As you know, the Arduino micro controller only has a USB port and a TTL UART interface, so if you need an RS232 port directly connected to your Arduino, look no further than the RS232 Shield.
The RS232 serial port used to be the standard connection for most peripheral ports on PCs, but now the port is primarily used on industrial equipment and automation prototyping, with the RS232 Shield and its DB9 connector, you can now easily access those elements straight from your Arduino.
If it requires power, you need to know how much, what all the pins do, and how to hook it up. You may need to reference datasheets, schematics, and know the ins and outs of electronics.
Skill Level: Rookie - You may be required to know a bit more about the component, such as orientation, or how to hook it up, in addition to power requirements. You will need to understand polarized components.
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Hello, i used same schematic and same rs232 component (max232 cse + 1240). But when I connect rs232 port to my board then max232 is overheating. i didnt find the problem please help .!!
Didn't work for me. I have a $5 RS232 breakout board that works perfectly. This one appears to have the line for RX and TX swapped in a way that flipping the jumpers will not fully correct. It also does not appear to have enough power to drive some COM ports. My advice is to take a pass on this until they do some redesign. Nice idea. Poor execution.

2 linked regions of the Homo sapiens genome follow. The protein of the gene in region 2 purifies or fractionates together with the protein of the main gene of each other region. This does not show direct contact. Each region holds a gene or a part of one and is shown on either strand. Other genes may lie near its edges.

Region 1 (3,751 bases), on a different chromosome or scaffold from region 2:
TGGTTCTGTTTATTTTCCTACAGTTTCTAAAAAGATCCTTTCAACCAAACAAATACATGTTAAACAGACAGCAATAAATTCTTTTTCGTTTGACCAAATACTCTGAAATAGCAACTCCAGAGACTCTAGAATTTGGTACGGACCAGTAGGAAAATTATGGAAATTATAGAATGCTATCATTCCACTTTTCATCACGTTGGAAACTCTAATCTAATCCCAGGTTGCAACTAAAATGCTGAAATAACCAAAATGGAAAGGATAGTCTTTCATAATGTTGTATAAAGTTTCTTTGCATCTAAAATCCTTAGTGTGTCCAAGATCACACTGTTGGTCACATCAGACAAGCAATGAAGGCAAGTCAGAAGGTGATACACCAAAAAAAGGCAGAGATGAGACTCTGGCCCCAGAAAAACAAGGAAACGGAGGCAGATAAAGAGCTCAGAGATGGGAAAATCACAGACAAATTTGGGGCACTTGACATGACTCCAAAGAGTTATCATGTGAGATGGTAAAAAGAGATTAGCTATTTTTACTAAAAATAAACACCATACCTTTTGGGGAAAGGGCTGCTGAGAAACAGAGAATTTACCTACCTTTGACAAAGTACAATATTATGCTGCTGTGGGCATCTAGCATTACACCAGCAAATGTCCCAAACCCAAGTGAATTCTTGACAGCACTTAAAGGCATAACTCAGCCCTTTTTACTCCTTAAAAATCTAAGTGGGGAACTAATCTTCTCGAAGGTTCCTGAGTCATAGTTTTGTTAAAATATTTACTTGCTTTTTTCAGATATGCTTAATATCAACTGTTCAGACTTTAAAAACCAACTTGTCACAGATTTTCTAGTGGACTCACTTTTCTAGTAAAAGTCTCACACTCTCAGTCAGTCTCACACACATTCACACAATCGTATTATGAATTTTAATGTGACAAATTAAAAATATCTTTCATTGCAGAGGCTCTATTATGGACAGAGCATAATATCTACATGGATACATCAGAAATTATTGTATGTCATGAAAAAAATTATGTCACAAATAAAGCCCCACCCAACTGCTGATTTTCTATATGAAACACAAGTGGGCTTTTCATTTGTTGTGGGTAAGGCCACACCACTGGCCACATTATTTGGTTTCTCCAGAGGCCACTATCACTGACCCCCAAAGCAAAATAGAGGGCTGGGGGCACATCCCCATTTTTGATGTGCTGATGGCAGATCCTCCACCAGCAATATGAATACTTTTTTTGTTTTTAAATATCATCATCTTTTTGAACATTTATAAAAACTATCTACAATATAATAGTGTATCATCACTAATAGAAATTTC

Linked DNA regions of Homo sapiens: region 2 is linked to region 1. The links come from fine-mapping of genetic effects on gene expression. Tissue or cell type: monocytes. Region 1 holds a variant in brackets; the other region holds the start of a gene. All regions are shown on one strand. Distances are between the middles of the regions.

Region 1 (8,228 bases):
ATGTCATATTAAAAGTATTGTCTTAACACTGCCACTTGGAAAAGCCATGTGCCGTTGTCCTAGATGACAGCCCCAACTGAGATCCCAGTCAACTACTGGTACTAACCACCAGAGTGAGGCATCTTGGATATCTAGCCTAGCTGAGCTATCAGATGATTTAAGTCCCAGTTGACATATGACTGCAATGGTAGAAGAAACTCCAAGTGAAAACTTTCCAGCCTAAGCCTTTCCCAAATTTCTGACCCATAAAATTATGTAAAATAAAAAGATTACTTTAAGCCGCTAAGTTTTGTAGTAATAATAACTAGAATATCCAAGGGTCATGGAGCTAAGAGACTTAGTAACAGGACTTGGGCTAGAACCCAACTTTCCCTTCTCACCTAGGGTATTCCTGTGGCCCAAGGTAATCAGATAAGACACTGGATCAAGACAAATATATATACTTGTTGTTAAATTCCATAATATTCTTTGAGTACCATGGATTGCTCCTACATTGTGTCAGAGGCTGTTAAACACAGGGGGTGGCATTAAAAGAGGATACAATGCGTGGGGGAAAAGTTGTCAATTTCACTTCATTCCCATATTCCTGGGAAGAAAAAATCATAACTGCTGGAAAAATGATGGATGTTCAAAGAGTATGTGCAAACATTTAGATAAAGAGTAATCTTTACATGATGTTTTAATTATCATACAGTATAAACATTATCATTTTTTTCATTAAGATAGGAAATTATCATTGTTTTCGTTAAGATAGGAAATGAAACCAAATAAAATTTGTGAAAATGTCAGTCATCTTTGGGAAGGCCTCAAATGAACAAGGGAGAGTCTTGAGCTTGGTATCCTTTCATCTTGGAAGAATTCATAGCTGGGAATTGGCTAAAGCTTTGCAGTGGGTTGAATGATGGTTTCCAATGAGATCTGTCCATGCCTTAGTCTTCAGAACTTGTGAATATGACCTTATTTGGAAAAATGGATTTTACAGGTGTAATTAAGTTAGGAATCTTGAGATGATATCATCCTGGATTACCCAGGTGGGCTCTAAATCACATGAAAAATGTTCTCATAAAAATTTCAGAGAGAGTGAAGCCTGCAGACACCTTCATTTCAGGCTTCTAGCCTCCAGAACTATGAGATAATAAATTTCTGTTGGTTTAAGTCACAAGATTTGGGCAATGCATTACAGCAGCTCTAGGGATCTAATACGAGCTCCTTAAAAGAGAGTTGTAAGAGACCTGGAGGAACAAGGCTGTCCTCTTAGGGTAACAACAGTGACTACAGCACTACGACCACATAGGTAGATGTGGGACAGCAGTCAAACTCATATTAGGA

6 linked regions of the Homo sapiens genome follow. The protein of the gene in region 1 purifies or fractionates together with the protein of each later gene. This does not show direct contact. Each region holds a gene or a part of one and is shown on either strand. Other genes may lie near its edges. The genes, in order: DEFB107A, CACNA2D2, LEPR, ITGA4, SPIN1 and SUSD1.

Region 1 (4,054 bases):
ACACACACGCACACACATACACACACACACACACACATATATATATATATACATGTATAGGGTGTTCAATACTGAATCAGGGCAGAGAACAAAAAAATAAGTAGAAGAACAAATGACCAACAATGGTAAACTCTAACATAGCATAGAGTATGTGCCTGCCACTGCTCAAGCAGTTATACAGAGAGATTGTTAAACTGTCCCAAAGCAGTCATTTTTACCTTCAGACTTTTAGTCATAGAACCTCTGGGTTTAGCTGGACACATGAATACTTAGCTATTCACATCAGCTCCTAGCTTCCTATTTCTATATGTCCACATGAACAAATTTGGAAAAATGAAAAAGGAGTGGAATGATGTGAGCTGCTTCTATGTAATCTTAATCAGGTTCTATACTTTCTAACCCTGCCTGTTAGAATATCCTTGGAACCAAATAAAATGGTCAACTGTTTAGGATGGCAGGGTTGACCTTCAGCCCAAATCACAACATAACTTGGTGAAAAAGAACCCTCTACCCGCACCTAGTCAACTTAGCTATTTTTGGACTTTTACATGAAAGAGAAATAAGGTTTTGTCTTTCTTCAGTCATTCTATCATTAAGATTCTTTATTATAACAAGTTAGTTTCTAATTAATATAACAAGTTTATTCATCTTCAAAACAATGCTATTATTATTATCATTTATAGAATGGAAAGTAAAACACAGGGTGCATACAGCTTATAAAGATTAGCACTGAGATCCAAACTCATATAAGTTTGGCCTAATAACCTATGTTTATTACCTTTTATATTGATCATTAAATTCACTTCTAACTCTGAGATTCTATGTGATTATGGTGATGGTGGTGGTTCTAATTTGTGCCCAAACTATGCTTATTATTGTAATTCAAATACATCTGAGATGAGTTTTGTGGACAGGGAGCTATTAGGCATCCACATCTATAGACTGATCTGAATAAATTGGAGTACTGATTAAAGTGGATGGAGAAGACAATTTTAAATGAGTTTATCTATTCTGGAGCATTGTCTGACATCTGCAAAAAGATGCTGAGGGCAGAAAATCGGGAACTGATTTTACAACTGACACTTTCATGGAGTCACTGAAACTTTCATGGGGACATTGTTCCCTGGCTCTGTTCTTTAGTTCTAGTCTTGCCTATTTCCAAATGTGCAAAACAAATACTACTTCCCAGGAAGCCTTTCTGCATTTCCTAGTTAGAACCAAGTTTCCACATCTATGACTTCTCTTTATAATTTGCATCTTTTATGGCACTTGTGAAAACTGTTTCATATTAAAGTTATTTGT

Pro Tip: To program without having to connect/disconnect this shield, pull the jumper closest to the edge of the PCB ("MRX"). Just make sure you replace it in the correct position!
Note that these jumpers do not appear on the schematic or the picture indicated. Not clear what any of these do.
Review: Not impressed at all, but at least it works.
This board shows up in a neat little box, with unsoldered headers. This is really annoying and the picture here is a bit deceiving. The whole point was to save time and not break out my soldering iron station. Heck, if i knew this, i'd be happy with a bucket of parts -- because it would probably take an equal amount of time anyway. Okay, so fine, i solder it up...causing the beautiful silkscreen flood to turn a golden marshmallow brown around the headers.
The product description brags how it can connect to "equipment and automation prototyping" and implies that it operates as an old computer with a serial port. Great, well, how about just a modem? that sounds simple. Wrong. Not only does this shield sport the wrong gender of DB9, but the transmit and receive pins are swapped! To connect something like a modem (or serial printer, or other serial device), better get yourself a null modem and two Male-Male DB9 connectors. (good luck finding a male-male null modem combo cable). Also, don't bother purchasing the DB9 serial cable on sparkfun with this. It won't do you any good.
The shield mostly fits my Mega, however, the board hits the USB jack before it can make a completely solid connection (although its secure enough to where i haven't seen an issue). The RS232 cable and USB are also very snug with one another. It should fit any other arduino Uno on up, assuming the header pattern is the classic pattern.